The media’s real enemy? Themselves

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With the most recent grandstanding by Jim Acosta at a White House briefing, the issue of fake news and those who push it being enemies of the people came to the forefront of the conversation again. Acosta, the liberal-activist-posing-as-objective-journalist wrapped in sanctimonious hypocrisy, demanded that Sarah Sanders say the press is the not the enemy of the people. Sanders, of course, refused to play Acosta’s game.

In this conversation about who is whose enemy, the media needs to understand who their worst enemy actually is: themselves. And while they decry how Trump is endangering them and antagonistic to them, they should be happy he’s not doing to them what other presidents have done, like passing sedition acts against journalists or having the CIA wiretap them. I know in an age of snowflakes, a few tweets can be very hurtful, but people need to have perspective

{mosads}Those who willingly and knowingly push false narratives in an attempt to undermine Trump should start looking at the polls. In 1976, Gallup’s poll regarding the trustworthiness of the mainstream media showed that 72 percent of the American people thought the media was either trustworthy or very trustworthy.


But the same Gallup poll in the fall of 2016 showed a 40 point drop in 40 years. Only 32 percent of the American people in September of 2016 thought the media was trustworthy or very trustworthy.

Now, in the summer of 2018, 72 percent of the American people think that the mainstream media intentionally pushes fake news. Many in the media want to point the finger at others for this plummet in trust with the American people, refusing to accept the very large role they’ve had in bringing this upon themselves.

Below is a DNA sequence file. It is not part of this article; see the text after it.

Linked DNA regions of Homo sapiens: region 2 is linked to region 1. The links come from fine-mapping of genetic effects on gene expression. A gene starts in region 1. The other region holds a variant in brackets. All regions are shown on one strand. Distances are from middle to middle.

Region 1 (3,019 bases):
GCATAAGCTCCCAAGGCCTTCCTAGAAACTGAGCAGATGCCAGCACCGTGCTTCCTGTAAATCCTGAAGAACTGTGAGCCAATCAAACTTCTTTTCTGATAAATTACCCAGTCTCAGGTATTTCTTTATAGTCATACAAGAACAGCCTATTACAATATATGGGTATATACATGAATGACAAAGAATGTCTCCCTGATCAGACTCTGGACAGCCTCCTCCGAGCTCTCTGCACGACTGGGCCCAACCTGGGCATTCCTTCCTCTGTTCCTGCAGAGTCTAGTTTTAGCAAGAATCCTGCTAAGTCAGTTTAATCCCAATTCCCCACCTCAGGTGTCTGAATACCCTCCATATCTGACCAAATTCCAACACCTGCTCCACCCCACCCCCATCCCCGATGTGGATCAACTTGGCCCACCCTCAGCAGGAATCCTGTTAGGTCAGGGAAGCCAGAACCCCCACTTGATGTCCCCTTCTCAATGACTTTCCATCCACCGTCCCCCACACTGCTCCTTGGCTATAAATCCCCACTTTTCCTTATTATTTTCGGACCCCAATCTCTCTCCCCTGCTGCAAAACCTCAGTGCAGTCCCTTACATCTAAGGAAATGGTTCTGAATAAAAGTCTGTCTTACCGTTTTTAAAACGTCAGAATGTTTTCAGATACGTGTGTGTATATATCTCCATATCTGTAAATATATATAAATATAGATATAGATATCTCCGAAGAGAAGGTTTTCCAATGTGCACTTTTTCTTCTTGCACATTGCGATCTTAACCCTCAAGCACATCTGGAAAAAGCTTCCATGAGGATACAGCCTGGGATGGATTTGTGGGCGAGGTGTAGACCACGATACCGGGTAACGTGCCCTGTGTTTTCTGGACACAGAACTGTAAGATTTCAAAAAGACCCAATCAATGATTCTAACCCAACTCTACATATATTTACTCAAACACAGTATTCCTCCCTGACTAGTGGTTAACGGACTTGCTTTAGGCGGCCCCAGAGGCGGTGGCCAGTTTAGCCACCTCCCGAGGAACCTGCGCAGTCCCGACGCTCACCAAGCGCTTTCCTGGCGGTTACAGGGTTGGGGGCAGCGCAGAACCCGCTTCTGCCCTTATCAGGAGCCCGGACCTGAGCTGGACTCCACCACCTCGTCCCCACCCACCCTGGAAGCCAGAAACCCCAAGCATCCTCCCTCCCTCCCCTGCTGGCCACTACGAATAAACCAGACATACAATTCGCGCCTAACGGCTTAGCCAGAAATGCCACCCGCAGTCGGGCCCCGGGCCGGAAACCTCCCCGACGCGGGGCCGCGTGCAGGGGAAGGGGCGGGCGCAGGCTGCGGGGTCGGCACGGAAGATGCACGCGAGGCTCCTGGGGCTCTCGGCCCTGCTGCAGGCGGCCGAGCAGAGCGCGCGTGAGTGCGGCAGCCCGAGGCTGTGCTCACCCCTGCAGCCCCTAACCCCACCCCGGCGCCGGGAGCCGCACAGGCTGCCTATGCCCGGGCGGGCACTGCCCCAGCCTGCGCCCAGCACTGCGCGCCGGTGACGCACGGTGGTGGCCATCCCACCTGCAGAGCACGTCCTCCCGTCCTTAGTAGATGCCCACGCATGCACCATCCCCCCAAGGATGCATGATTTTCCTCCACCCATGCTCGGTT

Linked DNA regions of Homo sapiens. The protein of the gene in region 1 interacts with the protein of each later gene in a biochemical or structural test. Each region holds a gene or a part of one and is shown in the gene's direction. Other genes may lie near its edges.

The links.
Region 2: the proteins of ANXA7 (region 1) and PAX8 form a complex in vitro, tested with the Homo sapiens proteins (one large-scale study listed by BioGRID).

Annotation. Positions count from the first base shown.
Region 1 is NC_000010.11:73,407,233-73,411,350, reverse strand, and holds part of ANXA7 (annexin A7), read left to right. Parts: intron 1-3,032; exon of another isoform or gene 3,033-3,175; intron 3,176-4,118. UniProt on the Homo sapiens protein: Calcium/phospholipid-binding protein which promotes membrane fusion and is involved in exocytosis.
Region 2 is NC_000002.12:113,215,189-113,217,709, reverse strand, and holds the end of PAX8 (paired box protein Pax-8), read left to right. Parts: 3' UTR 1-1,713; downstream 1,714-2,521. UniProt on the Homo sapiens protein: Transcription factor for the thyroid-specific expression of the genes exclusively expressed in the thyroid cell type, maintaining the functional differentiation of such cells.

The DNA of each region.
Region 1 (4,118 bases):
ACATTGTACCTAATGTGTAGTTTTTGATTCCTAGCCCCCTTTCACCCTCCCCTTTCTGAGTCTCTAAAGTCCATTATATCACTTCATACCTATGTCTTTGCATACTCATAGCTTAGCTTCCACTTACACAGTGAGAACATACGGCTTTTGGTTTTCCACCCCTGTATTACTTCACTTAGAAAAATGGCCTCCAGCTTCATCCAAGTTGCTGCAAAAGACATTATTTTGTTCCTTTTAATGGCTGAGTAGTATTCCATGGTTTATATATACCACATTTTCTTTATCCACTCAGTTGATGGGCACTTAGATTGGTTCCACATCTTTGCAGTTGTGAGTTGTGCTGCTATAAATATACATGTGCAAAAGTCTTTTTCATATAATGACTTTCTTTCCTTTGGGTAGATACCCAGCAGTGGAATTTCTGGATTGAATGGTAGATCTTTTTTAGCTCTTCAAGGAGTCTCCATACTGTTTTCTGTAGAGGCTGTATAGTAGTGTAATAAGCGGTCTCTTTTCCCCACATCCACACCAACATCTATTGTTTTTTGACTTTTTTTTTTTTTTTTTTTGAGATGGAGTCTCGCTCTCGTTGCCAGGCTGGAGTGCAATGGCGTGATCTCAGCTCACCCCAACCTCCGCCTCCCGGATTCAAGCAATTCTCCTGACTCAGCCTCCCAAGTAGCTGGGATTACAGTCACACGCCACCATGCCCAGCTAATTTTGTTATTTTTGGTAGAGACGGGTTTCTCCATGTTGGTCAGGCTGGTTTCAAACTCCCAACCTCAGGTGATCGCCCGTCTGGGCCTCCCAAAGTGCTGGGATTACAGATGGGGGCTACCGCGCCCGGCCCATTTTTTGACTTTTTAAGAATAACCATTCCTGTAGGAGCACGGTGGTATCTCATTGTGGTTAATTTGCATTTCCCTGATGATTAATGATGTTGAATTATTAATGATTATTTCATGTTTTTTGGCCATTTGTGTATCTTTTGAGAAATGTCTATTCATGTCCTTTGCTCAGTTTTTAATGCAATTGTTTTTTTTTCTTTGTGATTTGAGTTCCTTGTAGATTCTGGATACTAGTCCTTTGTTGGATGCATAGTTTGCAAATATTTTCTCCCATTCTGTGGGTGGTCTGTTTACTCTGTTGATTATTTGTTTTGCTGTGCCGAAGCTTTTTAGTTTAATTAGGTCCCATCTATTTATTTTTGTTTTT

This is what happens when the media are deeply dishonest, not only about what they report, but about who they are: they’re not objective journalists, but biased operatives of the Left pushing a specific narrative that might, or might not, have anything to do with the truth.

This reversal in trust isn’t the result of a single political candidate, a bad story, or even a few biased newspapers. It’s the result of a decades long decision by members of the media to routinely portray a huge portion of the country as backward, bigoted, and deplorable, insulting them while demanding they view the media as the fount of all wisdom and knowledge.

It is glaringly apparent that many in the media lack basic self-awareness: you can’t insult people and then demand they accept whatever you tell them. That’s not how the real world works, but this is what happens when you insulate themselves in the Acela corridor bubble.

Because the supposed wise men of the age refused to fully call out the mainstream media for what they’d become, the pretense has continued for decades. The media has lied to themselves, caught in self-validating echo chambers of their own making, convincing each other that they are indeed clothed in the finest of cloth, and that they are the most wise among all people, when in fact they have no clothes: many Americans see them for who they are.

What they clearly missed is that they’ve actually set sail from the shores of common sense into alternate reality world in which it’s perfectly acceptable to sleep with sources and use said sources to “break news,” or to act as the compliant and willing mouthpieces of the deep state and then hire deep state actors as though it were all perfectly normal.

At this point, they should just embrace it all and run with it. In the not too distant past, many newspapers openly promoted their biases. In the nineteenth century many newspapers were very clearly aligned with one party or the other, even naming their papers after their party. It’s time for the media to return to this standard.

Just come out and say it clearly, like “The New York Times, Democratic Paper of Note.” Or “The Washington Post, Mouthpiece of the Deep State.” They need to quit pretending they’re capable of objectivity; it would be refreshing to everyone, and they would find it deeply freeing if they would just come out of the pretend objectivity closet. No more pretenses, no more masquerading. It would actually win them respect from those of us on the right because then they would at least be honest about one thing: who they really are.

Ned Ryun is a former presidential writer for President George W. Bush and the founder and CEO of American Majority, which trains conservative political candidates and activists.


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